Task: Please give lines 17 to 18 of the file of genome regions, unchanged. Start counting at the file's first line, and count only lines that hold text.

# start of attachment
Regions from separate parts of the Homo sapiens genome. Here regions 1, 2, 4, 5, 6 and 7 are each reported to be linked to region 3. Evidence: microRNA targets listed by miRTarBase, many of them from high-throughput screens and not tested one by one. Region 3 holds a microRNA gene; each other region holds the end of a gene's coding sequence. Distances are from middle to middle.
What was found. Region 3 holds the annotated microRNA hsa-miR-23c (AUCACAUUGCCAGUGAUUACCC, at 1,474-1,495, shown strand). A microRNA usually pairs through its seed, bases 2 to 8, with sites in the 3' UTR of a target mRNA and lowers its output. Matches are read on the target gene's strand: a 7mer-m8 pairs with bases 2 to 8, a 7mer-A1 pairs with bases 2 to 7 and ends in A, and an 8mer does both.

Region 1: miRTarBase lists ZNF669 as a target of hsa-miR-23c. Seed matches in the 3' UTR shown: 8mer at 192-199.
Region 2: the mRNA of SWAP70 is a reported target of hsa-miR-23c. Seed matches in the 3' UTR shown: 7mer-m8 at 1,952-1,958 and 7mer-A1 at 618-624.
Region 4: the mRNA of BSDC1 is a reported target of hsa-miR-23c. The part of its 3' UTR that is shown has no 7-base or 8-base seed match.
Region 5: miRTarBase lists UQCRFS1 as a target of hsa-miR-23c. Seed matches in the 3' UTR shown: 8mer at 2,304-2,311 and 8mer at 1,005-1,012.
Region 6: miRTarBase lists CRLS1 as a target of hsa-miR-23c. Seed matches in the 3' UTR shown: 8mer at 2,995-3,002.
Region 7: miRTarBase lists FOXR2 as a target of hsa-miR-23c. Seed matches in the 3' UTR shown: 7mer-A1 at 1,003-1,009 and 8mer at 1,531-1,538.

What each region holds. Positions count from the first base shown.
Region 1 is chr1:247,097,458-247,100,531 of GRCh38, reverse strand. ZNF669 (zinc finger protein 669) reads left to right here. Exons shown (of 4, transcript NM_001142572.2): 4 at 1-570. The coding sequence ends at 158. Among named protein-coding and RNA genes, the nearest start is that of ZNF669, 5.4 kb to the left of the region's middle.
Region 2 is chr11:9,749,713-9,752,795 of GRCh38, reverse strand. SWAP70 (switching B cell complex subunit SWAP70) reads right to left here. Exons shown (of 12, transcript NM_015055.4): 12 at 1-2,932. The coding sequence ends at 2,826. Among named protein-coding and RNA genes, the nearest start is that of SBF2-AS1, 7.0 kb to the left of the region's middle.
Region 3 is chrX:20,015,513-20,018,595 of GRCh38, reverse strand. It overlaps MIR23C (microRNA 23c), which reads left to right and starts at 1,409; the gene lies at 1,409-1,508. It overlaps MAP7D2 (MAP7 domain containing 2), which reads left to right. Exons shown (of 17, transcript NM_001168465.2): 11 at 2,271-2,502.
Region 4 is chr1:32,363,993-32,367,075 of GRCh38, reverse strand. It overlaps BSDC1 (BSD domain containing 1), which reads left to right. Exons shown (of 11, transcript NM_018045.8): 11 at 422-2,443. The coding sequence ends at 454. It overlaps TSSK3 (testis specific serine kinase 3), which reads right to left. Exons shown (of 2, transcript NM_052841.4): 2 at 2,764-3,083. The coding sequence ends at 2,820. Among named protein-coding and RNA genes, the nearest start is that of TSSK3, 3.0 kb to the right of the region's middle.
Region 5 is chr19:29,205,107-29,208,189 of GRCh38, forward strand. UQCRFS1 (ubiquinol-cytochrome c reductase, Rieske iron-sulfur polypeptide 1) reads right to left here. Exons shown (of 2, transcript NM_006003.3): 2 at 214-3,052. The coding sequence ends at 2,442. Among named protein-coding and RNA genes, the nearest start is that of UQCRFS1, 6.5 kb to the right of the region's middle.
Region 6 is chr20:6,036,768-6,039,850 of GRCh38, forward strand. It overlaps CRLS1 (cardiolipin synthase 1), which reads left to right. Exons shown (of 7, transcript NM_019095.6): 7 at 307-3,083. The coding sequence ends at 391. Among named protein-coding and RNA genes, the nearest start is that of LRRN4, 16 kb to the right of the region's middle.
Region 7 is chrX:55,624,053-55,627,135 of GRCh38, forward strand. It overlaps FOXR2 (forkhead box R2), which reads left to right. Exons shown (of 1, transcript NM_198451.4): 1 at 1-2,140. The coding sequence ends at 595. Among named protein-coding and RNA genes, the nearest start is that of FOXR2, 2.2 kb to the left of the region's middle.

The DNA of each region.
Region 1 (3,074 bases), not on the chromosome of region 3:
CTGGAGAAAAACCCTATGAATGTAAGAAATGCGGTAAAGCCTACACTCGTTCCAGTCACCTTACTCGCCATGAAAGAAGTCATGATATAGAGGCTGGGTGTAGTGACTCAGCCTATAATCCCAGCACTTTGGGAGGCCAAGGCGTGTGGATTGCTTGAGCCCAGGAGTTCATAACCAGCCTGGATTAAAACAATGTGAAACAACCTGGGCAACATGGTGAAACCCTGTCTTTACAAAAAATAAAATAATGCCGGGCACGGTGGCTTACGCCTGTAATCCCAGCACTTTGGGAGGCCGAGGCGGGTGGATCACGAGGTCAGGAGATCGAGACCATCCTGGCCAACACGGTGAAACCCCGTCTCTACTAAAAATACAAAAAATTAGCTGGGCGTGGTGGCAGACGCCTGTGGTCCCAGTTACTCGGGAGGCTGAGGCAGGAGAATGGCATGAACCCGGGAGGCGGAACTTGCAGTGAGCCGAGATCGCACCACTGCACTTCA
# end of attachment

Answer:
The DNA of each region.
Region 1 (3,074 bases), not on the chromosome of region 3: